1. The fact that my bones are able to heal without any medical intervention beyond pain management is both a testament to the amazing abilities of the human body to heal itself and how far we still have to go when it comes to discovering new medical treatments. I had follow up x-rays two weeks after the accident. I was told to ditch the brace, make sure I got enough calcium and not do anything stupid to hurt it. That was it! I haven’t seen the orthopedist since. He also didn’t think that I needed physical therapy, but I opted to do it anyway. It was the right choice and was a huge part of my recovery since my muscles got super jacked up from being immobile for so long.

  1. My vertebrae are now shaped more like trapezoids than squares. That means that they don’t stack up and float on top of one another as nicely as they are supposed to. I have to stretch and crack back at least twice a day, every day, to keep things aligned. Especially when I’m sitting at my work desk for +8 hours per day. I’ve become really skilled at cracking my own back. This helps to keep my muscles from being pulled in different directions and getting fatigued. It also has helped to reduce tingling and numbness in my left shoulder from a pinched nerve.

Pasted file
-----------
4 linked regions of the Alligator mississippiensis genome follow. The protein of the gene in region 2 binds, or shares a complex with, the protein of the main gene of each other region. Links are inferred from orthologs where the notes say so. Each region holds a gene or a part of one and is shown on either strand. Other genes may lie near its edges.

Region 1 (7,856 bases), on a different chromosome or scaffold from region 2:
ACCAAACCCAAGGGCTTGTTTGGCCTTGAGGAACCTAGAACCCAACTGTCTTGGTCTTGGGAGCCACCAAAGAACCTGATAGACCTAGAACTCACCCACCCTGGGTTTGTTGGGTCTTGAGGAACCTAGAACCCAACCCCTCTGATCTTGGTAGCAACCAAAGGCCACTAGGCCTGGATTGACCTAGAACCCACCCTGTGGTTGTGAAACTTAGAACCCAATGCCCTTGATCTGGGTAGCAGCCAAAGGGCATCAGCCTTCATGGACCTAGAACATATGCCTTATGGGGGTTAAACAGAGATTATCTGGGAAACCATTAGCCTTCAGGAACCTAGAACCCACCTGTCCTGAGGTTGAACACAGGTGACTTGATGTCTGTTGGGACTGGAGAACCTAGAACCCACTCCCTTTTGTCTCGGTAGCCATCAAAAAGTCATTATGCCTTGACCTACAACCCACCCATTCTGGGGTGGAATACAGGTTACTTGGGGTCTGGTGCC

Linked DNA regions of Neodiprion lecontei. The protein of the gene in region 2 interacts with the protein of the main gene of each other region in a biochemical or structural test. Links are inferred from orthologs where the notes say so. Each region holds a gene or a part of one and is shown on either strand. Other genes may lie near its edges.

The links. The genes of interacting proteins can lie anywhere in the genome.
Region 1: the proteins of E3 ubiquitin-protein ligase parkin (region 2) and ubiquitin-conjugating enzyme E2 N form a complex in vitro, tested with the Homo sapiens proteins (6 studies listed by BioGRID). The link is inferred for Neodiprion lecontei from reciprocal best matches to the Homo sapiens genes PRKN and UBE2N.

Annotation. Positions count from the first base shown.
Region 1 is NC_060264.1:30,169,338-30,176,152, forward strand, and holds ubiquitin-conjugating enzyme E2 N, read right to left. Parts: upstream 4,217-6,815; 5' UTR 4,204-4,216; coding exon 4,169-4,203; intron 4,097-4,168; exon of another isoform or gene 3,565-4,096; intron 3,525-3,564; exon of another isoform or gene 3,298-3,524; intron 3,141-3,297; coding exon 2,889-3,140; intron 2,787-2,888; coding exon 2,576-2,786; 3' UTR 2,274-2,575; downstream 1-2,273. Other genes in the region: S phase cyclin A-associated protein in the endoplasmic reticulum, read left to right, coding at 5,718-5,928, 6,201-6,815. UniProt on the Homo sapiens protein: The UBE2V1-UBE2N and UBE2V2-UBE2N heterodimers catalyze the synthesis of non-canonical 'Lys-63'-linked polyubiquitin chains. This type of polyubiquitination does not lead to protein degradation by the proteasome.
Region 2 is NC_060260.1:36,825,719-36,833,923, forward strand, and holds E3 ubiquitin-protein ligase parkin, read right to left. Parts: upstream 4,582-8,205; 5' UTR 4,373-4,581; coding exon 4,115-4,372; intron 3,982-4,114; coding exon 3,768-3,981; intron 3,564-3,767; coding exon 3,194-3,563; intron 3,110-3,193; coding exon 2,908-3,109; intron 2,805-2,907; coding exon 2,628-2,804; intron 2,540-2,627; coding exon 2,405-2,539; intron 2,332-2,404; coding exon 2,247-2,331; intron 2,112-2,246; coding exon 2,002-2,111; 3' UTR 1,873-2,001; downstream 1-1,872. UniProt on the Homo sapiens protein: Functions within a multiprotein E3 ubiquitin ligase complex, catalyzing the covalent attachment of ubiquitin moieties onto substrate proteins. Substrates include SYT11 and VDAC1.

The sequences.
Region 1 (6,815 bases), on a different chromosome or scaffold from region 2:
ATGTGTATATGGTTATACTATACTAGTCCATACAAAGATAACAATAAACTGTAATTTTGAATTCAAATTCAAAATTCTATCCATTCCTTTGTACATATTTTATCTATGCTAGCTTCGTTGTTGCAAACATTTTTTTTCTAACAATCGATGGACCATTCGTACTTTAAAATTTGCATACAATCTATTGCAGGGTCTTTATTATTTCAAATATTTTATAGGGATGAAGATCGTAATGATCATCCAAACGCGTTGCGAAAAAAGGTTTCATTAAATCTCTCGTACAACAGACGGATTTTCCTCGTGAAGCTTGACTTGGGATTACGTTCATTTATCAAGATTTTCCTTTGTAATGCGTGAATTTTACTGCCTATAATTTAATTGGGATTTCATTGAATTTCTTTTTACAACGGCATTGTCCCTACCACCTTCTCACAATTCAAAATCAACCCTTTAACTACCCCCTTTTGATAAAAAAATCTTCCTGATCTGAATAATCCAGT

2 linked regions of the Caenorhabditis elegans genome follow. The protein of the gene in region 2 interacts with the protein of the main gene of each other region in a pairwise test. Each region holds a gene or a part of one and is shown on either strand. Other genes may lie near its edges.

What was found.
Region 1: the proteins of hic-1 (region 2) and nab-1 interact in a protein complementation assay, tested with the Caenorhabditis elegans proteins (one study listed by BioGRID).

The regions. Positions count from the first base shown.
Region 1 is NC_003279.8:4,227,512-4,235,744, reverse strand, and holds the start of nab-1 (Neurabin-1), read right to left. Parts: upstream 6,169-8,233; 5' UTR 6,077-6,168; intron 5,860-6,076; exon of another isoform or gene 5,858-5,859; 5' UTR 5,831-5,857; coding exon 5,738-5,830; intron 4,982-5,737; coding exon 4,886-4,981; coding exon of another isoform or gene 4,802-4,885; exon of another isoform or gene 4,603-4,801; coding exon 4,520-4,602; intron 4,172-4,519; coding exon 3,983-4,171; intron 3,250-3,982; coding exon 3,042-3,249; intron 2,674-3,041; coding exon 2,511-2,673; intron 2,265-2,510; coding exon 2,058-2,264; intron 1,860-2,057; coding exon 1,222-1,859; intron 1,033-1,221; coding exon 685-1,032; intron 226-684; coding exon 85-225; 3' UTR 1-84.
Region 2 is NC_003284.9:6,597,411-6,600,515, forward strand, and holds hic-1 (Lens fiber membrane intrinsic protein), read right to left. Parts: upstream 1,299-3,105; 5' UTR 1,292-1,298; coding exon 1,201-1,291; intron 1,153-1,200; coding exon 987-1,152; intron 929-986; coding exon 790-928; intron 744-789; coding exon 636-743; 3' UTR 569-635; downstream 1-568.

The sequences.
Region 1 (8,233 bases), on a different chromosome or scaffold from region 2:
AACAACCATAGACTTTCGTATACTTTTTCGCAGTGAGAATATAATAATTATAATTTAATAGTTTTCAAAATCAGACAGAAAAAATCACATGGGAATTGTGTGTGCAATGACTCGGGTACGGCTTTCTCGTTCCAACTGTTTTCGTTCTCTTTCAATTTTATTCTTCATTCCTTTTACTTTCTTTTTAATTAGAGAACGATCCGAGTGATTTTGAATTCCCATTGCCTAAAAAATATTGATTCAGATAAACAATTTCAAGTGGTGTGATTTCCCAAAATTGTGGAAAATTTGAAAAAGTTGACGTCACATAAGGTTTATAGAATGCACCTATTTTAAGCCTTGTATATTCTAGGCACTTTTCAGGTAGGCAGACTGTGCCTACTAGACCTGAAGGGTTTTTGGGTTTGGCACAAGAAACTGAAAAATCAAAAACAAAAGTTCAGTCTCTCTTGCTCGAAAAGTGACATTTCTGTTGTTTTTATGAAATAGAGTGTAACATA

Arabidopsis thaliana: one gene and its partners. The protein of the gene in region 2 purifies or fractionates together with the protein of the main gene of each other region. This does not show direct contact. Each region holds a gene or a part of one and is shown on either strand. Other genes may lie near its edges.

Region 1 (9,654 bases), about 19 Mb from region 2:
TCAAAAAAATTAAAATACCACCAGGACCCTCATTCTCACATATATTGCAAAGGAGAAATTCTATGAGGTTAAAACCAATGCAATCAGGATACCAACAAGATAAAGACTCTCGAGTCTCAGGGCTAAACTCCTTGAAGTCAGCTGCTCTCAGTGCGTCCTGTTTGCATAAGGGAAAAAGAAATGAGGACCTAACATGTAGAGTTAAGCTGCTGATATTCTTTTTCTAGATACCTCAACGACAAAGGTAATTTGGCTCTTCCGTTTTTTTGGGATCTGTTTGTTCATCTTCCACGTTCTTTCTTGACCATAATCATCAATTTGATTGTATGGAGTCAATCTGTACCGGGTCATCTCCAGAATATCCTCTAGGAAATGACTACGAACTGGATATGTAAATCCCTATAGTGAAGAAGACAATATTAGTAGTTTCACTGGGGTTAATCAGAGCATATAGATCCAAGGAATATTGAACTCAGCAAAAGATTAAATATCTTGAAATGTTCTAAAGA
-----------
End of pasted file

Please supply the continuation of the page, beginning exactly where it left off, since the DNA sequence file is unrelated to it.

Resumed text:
1. One of the hardest parts of my recovery has been the psychological side. Months after my bones healed and physical therapy was able to break up the scar tissue and strengthen my back, I still felt fragile and broken. I would hike mountains, swim, bike and run, but still felt broken. Even small things that would spark memories of the accident would set me off on an emotional whirlwind. I don’t think my symptoms were ever bad enough to qualify me for a PTSD diagnosis, but recovering from being dangerously close to being a quadriplegic rattles you to your core.

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7 Responses to “What I Wish People Knew About My Broken Back”

  1. Chris says:

    Thanks for sharing Jamie. I admire your strength, willpower and desire to not just heal and be functional, but to get back to the normal life you know. Shows you how fragile our life is.